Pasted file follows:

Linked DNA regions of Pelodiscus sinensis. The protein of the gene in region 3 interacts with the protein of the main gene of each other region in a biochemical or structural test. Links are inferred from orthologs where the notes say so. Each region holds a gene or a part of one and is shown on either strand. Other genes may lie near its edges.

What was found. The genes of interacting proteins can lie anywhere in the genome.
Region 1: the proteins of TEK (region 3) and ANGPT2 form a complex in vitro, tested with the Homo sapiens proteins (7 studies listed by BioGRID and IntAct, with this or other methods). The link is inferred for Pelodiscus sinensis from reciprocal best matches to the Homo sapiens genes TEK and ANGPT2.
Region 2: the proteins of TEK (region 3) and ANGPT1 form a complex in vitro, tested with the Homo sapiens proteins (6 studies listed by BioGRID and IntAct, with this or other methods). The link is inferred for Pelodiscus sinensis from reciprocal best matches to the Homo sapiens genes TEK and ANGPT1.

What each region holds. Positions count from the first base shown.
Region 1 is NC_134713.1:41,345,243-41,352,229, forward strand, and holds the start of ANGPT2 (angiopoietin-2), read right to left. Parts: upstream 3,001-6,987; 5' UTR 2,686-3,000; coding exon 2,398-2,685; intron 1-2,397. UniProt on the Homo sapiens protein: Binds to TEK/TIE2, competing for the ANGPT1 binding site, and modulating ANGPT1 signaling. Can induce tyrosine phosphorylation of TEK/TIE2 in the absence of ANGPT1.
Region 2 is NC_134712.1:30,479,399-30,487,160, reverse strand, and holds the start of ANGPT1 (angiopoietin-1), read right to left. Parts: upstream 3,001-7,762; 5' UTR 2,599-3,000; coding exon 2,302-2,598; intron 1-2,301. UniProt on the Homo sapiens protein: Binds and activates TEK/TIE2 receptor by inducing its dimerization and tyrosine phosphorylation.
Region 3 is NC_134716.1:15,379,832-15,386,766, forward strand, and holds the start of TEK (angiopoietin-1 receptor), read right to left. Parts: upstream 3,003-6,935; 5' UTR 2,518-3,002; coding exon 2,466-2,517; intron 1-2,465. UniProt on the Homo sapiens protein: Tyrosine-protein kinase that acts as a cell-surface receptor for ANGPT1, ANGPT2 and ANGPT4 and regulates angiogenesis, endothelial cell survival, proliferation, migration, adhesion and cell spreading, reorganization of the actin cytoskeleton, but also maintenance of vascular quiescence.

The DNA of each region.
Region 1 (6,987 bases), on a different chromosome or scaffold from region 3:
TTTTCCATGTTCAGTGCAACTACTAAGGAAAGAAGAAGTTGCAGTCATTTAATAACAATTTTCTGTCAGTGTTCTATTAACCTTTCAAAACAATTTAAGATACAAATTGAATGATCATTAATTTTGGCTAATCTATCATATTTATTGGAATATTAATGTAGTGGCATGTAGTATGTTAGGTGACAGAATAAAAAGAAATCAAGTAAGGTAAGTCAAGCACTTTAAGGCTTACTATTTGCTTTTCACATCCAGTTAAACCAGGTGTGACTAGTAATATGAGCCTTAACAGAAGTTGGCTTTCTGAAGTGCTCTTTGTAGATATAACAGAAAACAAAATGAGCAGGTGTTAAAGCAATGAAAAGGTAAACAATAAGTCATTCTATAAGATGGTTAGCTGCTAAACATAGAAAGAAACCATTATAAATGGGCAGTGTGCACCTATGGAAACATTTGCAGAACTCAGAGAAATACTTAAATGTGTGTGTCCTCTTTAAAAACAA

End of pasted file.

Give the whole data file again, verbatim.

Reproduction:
Linked DNA regions of Pelodiscus sinensis. The protein of the gene in region 3 interacts with the protein of the main gene of each other region in a biochemical or structural test. Links are inferred from orthologs where the notes say so. Each region holds a gene or a part of one and is shown on either strand. Other genes may lie near its edges.

What was found. The genes of interacting proteins can lie anywhere in the genome.
Region 1: the proteins of TEK (region 3) and ANGPT2 form a complex in vitro, tested with the Homo sapiens proteins (7 studies listed by BioGRID and IntAct, with this or other methods). The link is inferred for Pelodiscus sinensis from reciprocal best matches to the Homo sapiens genes TEK and ANGPT2.
Region 2: the proteins of TEK (region 3) and ANGPT1 form a complex in vitro, tested with the Homo sapiens proteins (6 studies listed by BioGRID and IntAct, with this or other methods). The link is inferred for Pelodiscus sinensis from reciprocal best matches to the Homo sapiens genes TEK and ANGPT1.

What each region holds. Positions count from the first base shown.
Region 1 is NC_134713.1:41,345,243-41,352,229, forward strand, and holds the start of ANGPT2 (angiopoietin-2), read right to left. Parts: upstream 3,001-6,987; 5' UTR 2,686-3,000; coding exon 2,398-2,685; intron 1-2,397. UniProt on the Homo sapiens protein: Binds to TEK/TIE2, competing for the ANGPT1 binding site, and modulating ANGPT1 signaling. Can induce tyrosine phosphorylation of TEK/TIE2 in the absence of ANGPT1.
Region 2 is NC_134712.1:30,479,399-30,487,160, reverse strand, and holds the start of ANGPT1 (angiopoietin-1), read right to left. Parts: upstream 3,001-7,762; 5' UTR 2,599-3,000; coding exon 2,302-2,598; intron 1-2,301. UniProt on the Homo sapiens protein: Binds and activates TEK/TIE2 receptor by inducing its dimerization and tyrosine phosphorylation.
Region 3 is NC_134716.1:15,379,832-15,386,766, forward strand, and holds the start of TEK (angiopoietin-1 receptor), read right to left. Parts: upstream 3,003-6,935; 5' UTR 2,518-3,002; coding exon 2,466-2,517; intron 1-2,465. UniProt on the Homo sapiens protein: Tyrosine-protein kinase that acts as a cell-surface receptor for ANGPT1, ANGPT2 and ANGPT4 and regulates angiogenesis, endothelial cell survival, proliferation, migration, adhesion and cell spreading, reorganization of the actin cytoskeleton, but also maintenance of vascular quiescence.

The DNA of each region.
Region 1 (6,987 bases), on a different chromosome or scaffold from region 3:
TTTTCCATGTTCAGTGCAACTACTAAGGAAAGAAGAAGTTGCAGTCATTTAATAACAATTTTCTGTCAGTGTTCTATTAACCTTTCAAAACAATTTAAGATACAAATTGAATGATCATTAATTTTGGCTAATCTATCATATTTATTGGAATATTAATGTAGTGGCATGTAGTATGTTAGGTGACAGAATAAAAAGAAATCAAGTAAGGTAAGTCAAGCACTTTAAGGCTTACTATTTGCTTTTCACATCCAGTTAAACCAGGTGTGACTAGTAATATGAGCCTTAACAGAAGTTGGCTTTCTGAAGTGCTCTTTGTAGATATAACAGAAAACAAAATGAGCAGGTGTTAAAGCAATGAAAAGGTAAACAATAAGTCATTCTATAAGATGGTTAGCTGCTAAACATAGAAAGAAACCATTATAAATGGGCAGTGTGCACCTATGGAAACATTTGCAGAACTCAGAGAAATACTTAAATGTGTGTGTCCTCTTTAAAAACAA